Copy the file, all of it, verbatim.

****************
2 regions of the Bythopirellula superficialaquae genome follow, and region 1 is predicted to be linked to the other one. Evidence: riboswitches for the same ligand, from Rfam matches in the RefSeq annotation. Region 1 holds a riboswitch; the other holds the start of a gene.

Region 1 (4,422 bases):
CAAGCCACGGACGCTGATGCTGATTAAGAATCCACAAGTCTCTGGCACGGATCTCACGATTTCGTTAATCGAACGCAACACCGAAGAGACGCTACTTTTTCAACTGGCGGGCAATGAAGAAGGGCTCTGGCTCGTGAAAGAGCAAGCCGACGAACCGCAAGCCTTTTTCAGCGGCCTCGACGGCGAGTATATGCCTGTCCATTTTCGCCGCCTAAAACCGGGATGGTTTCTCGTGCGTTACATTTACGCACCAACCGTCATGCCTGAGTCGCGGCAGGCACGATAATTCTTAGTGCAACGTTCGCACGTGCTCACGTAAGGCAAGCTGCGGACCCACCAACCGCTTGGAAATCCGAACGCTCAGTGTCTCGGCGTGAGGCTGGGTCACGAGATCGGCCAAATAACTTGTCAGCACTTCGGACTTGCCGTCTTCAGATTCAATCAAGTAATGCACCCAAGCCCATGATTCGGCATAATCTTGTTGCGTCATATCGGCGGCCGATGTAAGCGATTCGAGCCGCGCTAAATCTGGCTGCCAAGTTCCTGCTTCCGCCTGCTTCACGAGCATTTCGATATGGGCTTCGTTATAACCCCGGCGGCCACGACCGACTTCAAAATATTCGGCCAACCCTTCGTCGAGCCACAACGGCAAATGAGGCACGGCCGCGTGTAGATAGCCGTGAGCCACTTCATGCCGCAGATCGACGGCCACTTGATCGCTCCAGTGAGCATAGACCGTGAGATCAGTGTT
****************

2 regions of the Bythopirellula superficialaquae genome follow, and region 1 is predicted to be linked to the other one. Evidence: riboswitches for the same ligand, from Rfam matches in the RefSeq annotation. Region 1 holds a riboswitch; the other holds the start of a gene.

Region 1 (4,422 bases):
CAAGCCACGGACGCTGATGCTGATTAAGAATCCACAAGTCTCTGGCACGGATCTCACGATTTCGTTAATCGAACGCAACACCGAAGAGACGCTACTTTTTCAACTGGCGGGCAATGAAGAAGGGCTCTGGCTCGTGAAAGAGCAAGCCGACGAACCGCAAGCCTTTTTCAGCGGCCTCGACGGCGAGTATATGCCTGTCCATTTTCGCCGCCTAAAACCGGGATGGTTTCTCGTGCGTTACATTTACGCACCAACCGTCATGCCTGAGTCGCGGCAGGCACGATAATTCTTAGTGCAACGTTCGCACGTGCTCACGTAAGGCAAGCTGCGGACCCACCAACCGCTTGGAAATCCGAACGCTCAGTGTCTCGGCGTGAGGCTGGGTCACGAGATCGGCCAAATAACTTGTCAGCACTTCGGACTTGCCGTCTTCAGATTCAATCAAGTAATGCACCCAAGCCCATGATTCGGCATAATCTTGTTGCGTCATATCGGCGGCCGATGTAAGCGATTCGAGCCGCGCTAAATCTGGCTGCCAAGTTCCTGCTTCCGCCTGCTTCACGAGCATTTCGATATGGGCTTCGTTATAACCCCGGCGGCCACGACCGACTTCAAAATATTCGGCCAACCCTTCGTCGAGCCACAACGGCAAATGAGGCACGGCCGCGTGTAGATAGCCGTGAGCCACTTCATGCCGCAGATCGACGGCCACTTGATCGCTCCAGTGAGCATAGACCGTGAGATCAGTGTT